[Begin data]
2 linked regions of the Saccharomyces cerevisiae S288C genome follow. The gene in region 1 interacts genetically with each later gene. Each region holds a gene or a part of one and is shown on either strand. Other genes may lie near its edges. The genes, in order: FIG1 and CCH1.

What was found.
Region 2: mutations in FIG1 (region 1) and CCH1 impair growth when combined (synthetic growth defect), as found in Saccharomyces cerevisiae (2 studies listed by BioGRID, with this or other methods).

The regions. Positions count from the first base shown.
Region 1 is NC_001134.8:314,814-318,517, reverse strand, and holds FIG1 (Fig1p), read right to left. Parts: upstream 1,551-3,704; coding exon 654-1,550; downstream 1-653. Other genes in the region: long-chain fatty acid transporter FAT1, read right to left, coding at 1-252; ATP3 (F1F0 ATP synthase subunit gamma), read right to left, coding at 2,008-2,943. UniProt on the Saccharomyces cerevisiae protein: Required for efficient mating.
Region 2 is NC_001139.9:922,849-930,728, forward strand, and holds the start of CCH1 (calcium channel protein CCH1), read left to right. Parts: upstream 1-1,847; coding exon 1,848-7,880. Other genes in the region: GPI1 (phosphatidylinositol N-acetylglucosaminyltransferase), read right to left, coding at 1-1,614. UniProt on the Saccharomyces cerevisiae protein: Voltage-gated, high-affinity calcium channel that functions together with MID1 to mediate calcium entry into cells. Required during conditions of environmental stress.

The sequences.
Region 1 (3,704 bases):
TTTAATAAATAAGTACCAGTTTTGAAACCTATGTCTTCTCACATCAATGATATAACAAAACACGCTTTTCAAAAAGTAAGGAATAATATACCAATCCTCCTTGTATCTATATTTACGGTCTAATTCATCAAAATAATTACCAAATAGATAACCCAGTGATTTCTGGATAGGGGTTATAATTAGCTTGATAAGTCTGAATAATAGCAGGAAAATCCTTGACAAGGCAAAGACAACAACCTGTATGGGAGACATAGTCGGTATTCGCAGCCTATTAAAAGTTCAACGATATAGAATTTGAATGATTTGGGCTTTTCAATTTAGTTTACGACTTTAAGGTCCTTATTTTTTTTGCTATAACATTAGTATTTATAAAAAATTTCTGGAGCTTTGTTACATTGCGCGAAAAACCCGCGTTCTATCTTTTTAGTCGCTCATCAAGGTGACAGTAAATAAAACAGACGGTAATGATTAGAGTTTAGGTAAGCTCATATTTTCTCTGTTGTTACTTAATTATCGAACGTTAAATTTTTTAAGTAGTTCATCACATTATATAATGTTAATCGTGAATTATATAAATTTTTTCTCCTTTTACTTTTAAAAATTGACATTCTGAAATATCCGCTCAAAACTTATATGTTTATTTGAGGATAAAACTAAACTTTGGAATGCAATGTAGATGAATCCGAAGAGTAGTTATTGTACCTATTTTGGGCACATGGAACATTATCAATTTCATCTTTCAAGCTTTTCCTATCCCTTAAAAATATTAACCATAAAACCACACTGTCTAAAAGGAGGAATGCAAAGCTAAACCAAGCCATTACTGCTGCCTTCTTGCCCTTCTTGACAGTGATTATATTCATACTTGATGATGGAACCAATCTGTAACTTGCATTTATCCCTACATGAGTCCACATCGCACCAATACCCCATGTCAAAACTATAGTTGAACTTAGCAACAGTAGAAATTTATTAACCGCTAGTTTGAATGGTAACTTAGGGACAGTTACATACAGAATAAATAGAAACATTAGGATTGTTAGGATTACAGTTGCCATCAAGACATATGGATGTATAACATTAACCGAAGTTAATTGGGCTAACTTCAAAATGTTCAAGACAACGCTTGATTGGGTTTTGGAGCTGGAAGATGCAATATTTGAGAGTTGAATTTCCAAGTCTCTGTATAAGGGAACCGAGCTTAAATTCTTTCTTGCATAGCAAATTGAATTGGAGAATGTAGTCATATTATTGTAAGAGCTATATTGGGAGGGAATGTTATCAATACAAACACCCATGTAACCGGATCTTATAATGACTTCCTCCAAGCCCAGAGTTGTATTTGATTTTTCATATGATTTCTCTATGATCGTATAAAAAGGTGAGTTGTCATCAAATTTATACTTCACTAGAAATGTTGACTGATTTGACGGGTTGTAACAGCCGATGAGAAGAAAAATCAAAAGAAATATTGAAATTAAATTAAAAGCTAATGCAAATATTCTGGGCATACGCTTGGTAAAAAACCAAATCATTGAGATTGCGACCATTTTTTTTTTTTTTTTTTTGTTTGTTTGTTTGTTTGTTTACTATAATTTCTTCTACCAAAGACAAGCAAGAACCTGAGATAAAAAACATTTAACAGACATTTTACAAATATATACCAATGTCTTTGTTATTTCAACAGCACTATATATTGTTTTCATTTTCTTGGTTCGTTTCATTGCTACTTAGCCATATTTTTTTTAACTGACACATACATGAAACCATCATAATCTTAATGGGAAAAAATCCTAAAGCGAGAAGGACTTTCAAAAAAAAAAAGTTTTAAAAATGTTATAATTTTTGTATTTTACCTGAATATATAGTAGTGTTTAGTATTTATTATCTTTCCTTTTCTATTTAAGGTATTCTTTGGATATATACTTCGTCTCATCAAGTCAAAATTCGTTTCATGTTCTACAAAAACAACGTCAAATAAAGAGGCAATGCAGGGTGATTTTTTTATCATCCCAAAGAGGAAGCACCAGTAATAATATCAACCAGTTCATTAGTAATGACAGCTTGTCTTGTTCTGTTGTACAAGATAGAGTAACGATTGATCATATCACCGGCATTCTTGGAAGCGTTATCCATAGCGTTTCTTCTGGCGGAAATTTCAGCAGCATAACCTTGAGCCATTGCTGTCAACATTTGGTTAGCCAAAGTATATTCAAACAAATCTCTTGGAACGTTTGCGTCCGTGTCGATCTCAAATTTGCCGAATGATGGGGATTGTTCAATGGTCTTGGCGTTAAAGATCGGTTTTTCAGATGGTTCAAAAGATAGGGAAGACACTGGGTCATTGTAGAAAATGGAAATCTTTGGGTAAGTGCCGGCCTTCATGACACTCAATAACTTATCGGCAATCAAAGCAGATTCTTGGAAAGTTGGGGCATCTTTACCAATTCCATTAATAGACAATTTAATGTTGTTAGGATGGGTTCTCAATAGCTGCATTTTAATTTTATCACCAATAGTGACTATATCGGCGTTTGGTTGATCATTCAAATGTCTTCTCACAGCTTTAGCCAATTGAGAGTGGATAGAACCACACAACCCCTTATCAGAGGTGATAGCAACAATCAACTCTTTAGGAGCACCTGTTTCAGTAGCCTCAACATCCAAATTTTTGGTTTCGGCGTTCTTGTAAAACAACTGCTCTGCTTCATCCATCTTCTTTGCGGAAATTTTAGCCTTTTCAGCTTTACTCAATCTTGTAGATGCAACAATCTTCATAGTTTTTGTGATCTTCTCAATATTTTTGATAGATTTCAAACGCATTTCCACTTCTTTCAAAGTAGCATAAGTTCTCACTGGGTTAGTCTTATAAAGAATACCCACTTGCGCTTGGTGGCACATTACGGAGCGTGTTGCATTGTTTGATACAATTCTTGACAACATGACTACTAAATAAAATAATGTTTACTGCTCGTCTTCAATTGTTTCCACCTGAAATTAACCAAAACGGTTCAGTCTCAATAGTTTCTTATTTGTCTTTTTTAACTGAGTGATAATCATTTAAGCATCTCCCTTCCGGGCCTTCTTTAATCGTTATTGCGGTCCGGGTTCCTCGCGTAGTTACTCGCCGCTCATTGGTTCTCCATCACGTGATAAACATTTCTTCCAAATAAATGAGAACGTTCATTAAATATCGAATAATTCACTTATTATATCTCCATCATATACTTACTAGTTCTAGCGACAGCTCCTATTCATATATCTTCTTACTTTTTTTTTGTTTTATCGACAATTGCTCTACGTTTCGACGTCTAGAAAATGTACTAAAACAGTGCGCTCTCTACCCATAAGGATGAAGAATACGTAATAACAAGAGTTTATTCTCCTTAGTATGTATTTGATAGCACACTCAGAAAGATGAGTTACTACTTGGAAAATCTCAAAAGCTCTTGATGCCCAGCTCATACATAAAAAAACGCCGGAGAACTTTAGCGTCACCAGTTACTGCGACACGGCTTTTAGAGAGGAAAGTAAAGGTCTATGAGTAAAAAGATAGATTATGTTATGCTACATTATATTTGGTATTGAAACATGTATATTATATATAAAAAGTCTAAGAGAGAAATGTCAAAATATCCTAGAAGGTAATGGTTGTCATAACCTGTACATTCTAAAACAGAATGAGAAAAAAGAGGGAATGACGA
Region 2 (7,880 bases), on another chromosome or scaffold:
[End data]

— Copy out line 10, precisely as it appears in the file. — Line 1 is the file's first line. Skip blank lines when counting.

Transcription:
Region 2 (7,880 bases), on another chromosome or scaffold: